Via Ferrata

Typical Harald. He's just discovered the joys of via ferratas, and now he’s going on as if he'd invented this alpine sport himself. Our gang of mates is spellbound, hanging on his every word, or rather, on his rope. Yes, now he's officially one of the "ferratisti", too, as people who love climbing these fixedrope routes like to call themselves.

Harald, you old show-off, ...

...I think to myself. Until today, I didn't even know that these "via ferratas" even existed. Discreetly, I pull out my smartphone and, under the table, find out that they are protected climbing routes constructed on natural or artificial rock. Apparently, even people who aren't expert climbers or mountaineers can venture up a vertical rock face, provided they have the right kit!

While Harald indulges himself painting a dramatic picture of the spectacular backdrop to his via ferrata experience, the waiter brings us our pizzas. I'm slightly distracted as my eye is caught by his face mask, which features rocking salami slices, prancing grapes and applauding olives. It makes me smile. Suddenly it strikes me like a revelation how much I'm actually enjoying the fact that today, at long last, our gang isn't obsessed by Covid but by an altogether more cheerful topic, and that's why I'm finding Harald's enthusiasm so infectious! When my mate sitting next to me raises a glass of Barolo as if to drink a toast and comes up with the suggestion of spending a via ferrata weekend together, spirits around our table soar.


A beautiful morning at about 1,500 m



We four in the mountains – that sounds like fun!

While we three greenhorns excitedly scramble along behind Harald in our rented via ferrata gear, the pro, as you might expect, has his own gleaming kit.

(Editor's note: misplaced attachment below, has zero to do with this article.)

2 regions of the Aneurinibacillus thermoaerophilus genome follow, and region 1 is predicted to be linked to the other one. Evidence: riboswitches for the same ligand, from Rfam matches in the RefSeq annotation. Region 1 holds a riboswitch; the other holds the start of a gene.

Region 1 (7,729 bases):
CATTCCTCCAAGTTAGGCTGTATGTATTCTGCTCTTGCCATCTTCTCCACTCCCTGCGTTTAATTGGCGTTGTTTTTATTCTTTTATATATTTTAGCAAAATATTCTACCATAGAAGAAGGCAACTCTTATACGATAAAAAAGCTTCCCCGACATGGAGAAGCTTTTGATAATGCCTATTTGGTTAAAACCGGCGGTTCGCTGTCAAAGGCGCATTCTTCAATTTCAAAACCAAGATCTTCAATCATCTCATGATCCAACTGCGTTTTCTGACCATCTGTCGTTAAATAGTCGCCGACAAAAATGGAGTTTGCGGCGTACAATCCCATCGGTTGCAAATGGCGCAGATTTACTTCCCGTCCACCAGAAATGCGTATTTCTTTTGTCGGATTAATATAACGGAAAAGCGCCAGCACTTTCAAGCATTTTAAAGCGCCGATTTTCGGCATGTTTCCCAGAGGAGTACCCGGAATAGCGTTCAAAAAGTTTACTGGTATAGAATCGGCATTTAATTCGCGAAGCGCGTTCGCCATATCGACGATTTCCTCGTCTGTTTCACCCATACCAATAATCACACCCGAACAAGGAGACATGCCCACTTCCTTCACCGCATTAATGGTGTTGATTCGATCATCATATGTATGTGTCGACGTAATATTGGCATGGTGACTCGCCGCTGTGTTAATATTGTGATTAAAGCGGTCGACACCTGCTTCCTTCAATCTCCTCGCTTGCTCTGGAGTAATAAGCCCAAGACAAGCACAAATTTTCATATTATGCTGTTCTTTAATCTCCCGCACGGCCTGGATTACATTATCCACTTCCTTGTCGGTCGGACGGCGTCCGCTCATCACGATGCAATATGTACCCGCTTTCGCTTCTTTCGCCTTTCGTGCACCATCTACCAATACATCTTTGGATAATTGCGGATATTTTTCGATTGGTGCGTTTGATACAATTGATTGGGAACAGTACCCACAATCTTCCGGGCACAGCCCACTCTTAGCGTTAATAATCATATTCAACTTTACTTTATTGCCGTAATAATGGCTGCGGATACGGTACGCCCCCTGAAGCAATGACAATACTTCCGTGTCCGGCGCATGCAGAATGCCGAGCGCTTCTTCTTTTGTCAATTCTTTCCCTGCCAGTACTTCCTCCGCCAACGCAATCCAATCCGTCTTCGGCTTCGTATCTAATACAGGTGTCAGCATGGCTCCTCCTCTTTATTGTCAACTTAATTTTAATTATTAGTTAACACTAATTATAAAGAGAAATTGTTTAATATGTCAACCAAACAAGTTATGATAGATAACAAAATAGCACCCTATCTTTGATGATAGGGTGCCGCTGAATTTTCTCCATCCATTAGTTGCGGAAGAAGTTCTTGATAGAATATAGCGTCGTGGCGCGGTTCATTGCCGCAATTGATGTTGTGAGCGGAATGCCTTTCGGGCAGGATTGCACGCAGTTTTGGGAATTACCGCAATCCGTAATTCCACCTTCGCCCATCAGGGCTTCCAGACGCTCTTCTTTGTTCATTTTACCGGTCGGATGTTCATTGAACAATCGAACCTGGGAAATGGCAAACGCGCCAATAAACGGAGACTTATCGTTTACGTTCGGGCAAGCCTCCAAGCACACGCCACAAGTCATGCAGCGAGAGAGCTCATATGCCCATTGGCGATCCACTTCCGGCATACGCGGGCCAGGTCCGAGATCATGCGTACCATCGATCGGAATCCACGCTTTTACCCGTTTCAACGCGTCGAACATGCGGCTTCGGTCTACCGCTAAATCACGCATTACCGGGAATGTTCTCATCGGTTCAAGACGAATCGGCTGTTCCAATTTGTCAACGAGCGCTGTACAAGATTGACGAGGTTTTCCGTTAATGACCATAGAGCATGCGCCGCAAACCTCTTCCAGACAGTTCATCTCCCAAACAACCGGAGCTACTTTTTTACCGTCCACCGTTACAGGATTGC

To begin with, the route is easy, with big, natural steps.

Here and there, iron stirrups and short ladders have been fixed to the rock, and we cross the occasional exposed passage with the help of a hand rail. I'm certainly not one of the fittest representatives of my generation, but somehow it all seems quite easy. I had expected a bit more physical exertion, more of an adrenaline rush. I don't mean to be cocky, but I do wonder
aloud why we – confident hikers with a good head for heights – actually need to bother taking safety equipment with us at all?! Harald, who has paused just a few steps ahead of me, hears my remark and promptly gives me a disapproving look.

Then, as if the mountain had heard me, this is quickly followed by a definitely more exciting section of rock face:

Some steep and vertical sections, fitted with chains, steel cable, ladders and iron rungs, promise to be suitably tricky!

but we move smoothly up the elaborately secured via ferrata, still in the best of spirits. We soon get the knack of securing ourselves: clip the carabiner hook on to the fixed wire cables, climb up and clip on somewhere else for the next section. How we would have liked to post a selfie, but we don't have a free hand! Instead, we give free rein to our enthusiasm and wait for the echoing holler back from the mountains. The valley beneath our feet gradually gets smaller and smaller...

Four summiteers on top form

After a lot of intense physical exertion, we reach a fantastic panoramic viewpoint with a little alpine hut. We sit down on the rocks to eat our picnic, somewhat tired but feeling on top of the world. We raise a refreshing drink to our incredibly amazing mountain adventure and thank Harald for being such an excellent leader on the via ferrata. Obviously, "via ferrata reloaded" is on the agenda for tomorrow! But for today we decide to round off our adventure with a leisurely ride down in the cable car. And, for the finishing touch, we invite Harald to a beer fondue this evening.

We four in the mountains – what a memorable experience!

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